Saturday, January 8, 2011

Be the Redtail?

 Click on photos for full size image.
There was an Air Stagnation Advisory for the valley this week. It seemed fitting, and not just for the air quality. It feels like nothing is moving. It may be that emotional back eddy that can form just past the riffle and run of the holidays. Or it may be the simple fact that I haven't had a fish on the line since November.
There was a time when I hung up my rod in the fall and waited for spring. There was a simplicity in that. It meant that winter weather and schedule and sickness simply didn't have any impact at all on fishing--because there was no fishing.
But that was before I lived in Steelhead country. Now the opportunity to fish exists virtually year round. Let me rephrase that: it's legal to fish virtually year round. But all too often in winter the opportunity just isn't there. Schedule, sickness, and especially the vagaries of the weather, all impact the ability to get out and fish. Add to that the fact that the fisheries and the fish are more limited in winter and you get the potential for far more frustration than in summer. Send out the Fishing Stagnation Advisory.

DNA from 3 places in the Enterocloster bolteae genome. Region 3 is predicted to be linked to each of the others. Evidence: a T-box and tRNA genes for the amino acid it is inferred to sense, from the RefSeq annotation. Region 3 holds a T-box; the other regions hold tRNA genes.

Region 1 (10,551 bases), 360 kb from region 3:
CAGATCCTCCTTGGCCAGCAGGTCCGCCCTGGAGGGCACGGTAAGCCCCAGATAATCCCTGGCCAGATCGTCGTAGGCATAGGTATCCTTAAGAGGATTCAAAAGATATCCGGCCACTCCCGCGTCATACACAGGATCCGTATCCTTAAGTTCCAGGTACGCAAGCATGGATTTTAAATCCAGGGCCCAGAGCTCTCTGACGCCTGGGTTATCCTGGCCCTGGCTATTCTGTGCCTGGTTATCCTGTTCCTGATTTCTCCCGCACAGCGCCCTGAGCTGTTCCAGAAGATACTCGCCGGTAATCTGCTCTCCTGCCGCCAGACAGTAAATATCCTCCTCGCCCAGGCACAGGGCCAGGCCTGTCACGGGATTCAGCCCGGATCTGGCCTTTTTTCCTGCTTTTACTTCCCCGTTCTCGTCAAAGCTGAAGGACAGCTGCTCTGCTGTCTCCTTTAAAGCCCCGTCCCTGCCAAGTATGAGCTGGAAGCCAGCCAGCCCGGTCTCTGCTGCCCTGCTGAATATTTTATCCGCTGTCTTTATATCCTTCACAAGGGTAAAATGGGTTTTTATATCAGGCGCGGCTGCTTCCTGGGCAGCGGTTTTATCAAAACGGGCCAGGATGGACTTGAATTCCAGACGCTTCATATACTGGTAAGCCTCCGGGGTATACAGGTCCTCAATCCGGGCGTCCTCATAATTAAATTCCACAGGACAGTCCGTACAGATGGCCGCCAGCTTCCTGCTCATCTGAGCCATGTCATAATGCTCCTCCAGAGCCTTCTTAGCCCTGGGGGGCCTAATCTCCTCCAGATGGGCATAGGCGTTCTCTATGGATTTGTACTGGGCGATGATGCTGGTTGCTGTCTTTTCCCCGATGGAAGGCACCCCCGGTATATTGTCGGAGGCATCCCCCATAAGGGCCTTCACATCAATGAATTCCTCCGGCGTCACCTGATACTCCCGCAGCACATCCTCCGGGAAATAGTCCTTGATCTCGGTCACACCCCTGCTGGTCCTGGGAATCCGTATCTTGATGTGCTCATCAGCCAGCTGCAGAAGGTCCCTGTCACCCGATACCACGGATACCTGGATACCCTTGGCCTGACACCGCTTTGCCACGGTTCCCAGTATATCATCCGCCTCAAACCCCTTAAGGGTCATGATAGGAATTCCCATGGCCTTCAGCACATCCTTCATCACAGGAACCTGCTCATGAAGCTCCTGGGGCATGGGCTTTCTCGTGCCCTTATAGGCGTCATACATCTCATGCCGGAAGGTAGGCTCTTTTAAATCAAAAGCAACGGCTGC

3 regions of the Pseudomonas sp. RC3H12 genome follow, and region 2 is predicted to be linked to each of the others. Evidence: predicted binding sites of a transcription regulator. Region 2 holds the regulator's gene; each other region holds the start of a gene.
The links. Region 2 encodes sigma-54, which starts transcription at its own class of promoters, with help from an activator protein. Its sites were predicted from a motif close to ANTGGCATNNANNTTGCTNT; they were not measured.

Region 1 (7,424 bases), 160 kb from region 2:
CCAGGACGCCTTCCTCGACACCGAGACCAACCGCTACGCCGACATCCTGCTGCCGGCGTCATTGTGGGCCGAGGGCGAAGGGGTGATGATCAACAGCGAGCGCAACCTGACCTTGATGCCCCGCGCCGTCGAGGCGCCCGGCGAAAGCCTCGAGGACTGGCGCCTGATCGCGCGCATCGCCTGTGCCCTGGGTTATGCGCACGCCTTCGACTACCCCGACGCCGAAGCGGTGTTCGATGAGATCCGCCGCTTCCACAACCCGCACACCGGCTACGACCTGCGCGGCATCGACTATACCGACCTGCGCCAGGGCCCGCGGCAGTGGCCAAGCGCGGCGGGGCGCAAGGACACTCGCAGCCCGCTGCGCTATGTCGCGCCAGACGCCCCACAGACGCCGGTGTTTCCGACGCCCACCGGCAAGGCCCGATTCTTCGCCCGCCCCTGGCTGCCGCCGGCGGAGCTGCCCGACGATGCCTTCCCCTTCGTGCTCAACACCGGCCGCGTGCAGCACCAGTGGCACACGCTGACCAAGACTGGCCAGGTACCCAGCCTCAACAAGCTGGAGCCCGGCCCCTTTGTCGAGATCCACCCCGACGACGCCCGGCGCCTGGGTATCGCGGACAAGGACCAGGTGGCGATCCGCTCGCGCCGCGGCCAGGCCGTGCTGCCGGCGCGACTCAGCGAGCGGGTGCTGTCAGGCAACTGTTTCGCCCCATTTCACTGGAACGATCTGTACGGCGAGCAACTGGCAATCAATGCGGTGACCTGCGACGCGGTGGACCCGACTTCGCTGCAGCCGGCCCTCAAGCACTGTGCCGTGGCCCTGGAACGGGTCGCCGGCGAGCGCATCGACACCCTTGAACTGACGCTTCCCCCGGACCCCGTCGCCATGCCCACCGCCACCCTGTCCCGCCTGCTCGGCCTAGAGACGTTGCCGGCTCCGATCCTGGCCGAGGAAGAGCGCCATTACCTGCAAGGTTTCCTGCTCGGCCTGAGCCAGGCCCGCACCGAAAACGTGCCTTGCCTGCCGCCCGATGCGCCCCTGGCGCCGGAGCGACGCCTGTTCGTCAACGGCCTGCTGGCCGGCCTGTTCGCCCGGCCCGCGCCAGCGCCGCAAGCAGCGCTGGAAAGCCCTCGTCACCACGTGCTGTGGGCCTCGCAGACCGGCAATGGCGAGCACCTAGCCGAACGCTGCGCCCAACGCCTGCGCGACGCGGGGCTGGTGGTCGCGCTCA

Then I saw the Redtail.

It sat in the tree, simply waiting, for a long time.

I doubt that it was comparing in its mind the travails of winter hunting with the ease of summer hunting. I doubt that it was feeling frustrated or impatient. It was just hunting, doing what it does the way it needs to in the environment in which it finds itself.

While I watched, it lifted out of the tree, drifted a few feet on the wind, folded its wings, and dropped like a stone into the grass, talons outstretched. I waited to see what it had caught. But when it lifted up again its talons were empty. A miss.
It flew slowly over to another perch, settled down, and began to wait--and hunt--once again.  

It seemed so familiar: long periods of waiting, a flurry of activity, and, more often than not, a miss. The lesson, I thought at first, was that I needed to be the Redtail. Maybe the real lesson, the one that puts things back in perspective, is that, after all, the Redtail is me.

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